Scott was a freelance location scout who worked with major film companies. One night, he FaceTimed me as he was entering his apartment so I could see, firsthand, just how happy his cat was when he arrived home every night.

After I confided to Wesley that I was molested when I was a kid, he told me that in the privacy of his apartment, he gets off to some really freaky shit.

When we sat down at the bar, Cody ordered a Moscow Mule and started talking to the hot female bartender about his four Dobermans back home in Oklahoma.

I met Jamie the day before he was going to become a U.S. citizen. When I asked him who was accompanying him to the swearing in ceremony, he said no one. I wanted to tell him I could join him, but I didn’t. He didn’t call me again.

Felipe took me dancing at Pyramid Club. It was 80s night. I didn’t know any of the songs. When I told him I was born the year Time After Time came out, he called me a baby and walked a few steps ahead of me.

Vin. One night, as we walked through Prospect Park, the tall, dark trees hovering over us, I felt déjà vu; I had once dreamt of us walking through a forest, at night, with the tall, dark trees hovering over us.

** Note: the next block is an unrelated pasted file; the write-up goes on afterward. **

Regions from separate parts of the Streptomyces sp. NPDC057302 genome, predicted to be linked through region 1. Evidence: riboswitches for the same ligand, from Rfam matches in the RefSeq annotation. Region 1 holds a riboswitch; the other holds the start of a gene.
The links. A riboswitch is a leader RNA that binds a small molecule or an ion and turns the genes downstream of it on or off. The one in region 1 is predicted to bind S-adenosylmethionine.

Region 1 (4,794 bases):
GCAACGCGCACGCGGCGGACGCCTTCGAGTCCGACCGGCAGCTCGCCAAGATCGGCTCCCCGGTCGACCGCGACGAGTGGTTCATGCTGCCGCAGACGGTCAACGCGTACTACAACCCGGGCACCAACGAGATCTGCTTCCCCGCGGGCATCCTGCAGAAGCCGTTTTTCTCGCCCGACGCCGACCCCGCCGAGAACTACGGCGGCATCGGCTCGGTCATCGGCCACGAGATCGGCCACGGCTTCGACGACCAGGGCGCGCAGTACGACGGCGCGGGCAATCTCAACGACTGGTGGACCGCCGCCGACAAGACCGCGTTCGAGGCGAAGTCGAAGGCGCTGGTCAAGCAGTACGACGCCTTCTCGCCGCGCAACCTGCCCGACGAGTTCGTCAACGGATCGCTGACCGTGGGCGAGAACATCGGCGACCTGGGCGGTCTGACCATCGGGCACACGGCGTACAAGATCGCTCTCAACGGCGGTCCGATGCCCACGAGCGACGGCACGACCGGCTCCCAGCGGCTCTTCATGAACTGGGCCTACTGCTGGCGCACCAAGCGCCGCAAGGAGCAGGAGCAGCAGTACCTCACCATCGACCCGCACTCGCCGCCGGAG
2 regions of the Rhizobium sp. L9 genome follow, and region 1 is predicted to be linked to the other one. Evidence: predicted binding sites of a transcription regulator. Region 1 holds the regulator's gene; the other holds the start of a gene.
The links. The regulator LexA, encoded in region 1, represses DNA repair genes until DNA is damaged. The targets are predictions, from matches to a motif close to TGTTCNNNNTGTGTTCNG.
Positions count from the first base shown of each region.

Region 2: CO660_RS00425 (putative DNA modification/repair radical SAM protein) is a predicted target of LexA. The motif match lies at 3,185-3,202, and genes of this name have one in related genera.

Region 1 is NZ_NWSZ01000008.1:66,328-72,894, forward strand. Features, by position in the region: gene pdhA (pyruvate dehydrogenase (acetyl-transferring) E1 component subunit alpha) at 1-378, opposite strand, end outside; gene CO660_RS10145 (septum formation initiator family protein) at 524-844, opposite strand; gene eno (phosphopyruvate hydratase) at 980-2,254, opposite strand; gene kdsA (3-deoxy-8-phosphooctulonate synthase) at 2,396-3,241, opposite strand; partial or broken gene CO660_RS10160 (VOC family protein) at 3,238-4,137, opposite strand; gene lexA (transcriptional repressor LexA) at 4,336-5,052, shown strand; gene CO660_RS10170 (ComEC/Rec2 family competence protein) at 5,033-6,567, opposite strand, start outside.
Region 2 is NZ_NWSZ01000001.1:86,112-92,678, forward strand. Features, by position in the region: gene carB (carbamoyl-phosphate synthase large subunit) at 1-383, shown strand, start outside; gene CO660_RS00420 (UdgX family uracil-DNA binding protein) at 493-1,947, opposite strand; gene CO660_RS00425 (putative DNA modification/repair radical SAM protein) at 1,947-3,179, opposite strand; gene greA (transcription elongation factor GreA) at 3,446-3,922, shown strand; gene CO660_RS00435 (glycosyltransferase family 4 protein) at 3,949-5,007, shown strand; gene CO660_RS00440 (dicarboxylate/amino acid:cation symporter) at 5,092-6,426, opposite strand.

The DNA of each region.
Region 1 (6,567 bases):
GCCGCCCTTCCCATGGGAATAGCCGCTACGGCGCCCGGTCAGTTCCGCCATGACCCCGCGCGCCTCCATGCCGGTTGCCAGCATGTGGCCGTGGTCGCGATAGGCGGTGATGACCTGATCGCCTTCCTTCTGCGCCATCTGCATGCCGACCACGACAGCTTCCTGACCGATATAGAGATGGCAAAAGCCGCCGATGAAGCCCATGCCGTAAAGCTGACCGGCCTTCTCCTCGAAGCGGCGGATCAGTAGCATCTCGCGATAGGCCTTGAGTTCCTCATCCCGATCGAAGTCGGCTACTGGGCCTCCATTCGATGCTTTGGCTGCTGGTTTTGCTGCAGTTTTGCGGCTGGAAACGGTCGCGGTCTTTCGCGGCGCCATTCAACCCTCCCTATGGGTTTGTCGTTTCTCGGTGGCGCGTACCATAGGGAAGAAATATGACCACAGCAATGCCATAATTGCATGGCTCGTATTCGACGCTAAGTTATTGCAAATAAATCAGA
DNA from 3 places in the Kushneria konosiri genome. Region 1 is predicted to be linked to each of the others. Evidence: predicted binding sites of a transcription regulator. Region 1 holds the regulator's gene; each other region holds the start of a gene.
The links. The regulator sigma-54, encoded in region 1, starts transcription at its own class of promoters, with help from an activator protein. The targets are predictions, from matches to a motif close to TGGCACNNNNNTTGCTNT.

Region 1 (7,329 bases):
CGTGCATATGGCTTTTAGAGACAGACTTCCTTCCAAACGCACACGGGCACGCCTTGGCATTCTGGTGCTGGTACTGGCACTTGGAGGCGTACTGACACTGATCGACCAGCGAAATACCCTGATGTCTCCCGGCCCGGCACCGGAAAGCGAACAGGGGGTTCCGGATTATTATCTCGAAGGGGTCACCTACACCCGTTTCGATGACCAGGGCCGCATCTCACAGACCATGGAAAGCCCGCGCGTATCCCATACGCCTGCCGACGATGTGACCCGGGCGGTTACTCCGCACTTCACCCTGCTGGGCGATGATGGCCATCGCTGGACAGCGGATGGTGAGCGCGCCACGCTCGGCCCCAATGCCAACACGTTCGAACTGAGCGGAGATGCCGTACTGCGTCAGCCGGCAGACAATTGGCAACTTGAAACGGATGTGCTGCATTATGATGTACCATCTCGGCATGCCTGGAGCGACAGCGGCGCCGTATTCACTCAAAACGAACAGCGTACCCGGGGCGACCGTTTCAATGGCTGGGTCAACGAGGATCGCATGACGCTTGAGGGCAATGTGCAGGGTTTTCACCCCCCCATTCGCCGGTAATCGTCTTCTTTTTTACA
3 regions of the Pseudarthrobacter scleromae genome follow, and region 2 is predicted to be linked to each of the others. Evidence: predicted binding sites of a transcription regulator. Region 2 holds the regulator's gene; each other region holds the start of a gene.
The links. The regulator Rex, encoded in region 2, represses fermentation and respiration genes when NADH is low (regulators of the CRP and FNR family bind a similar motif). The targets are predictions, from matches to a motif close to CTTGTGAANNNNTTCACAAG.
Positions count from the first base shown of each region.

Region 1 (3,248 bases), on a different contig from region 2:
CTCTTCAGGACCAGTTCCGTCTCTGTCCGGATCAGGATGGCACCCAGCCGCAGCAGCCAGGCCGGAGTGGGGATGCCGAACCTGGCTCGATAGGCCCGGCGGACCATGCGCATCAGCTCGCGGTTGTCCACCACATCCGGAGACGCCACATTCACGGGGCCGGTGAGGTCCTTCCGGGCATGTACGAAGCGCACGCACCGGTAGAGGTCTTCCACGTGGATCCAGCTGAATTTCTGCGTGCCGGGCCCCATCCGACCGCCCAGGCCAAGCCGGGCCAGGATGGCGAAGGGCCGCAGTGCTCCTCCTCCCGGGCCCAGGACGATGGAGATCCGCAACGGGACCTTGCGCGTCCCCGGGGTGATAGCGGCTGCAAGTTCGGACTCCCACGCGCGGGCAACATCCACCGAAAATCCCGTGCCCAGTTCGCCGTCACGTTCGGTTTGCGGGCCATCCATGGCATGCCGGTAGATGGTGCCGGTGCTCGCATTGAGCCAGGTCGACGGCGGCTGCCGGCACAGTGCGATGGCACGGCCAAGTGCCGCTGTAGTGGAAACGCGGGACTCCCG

In many ways, JP was a perfect match—he also lived uptown, worked at my college, and was interested in very precise academic questions, like just how sustainable are the large-scale water dams in rural Turkey? He didn’t confirm our first date, but I showed up anyway. He never arrived; was I ghosted, or stood up? Jury’s still out.

I may still be dating Kurt. We’ve had two dates, but the only thing he texts me nowadays is “hey how was ur day” with no punctuation. As a writer, I know better; and yet, I keep giving myself to it.

Lauren Krauze is a New York-based writer and writing lecturer whose work has appeared in Tricycle: The Buddhist Review and the literary journals Painted Bride Quarterly, Frogpond, The Heron’s Nest, and Modern Haiku.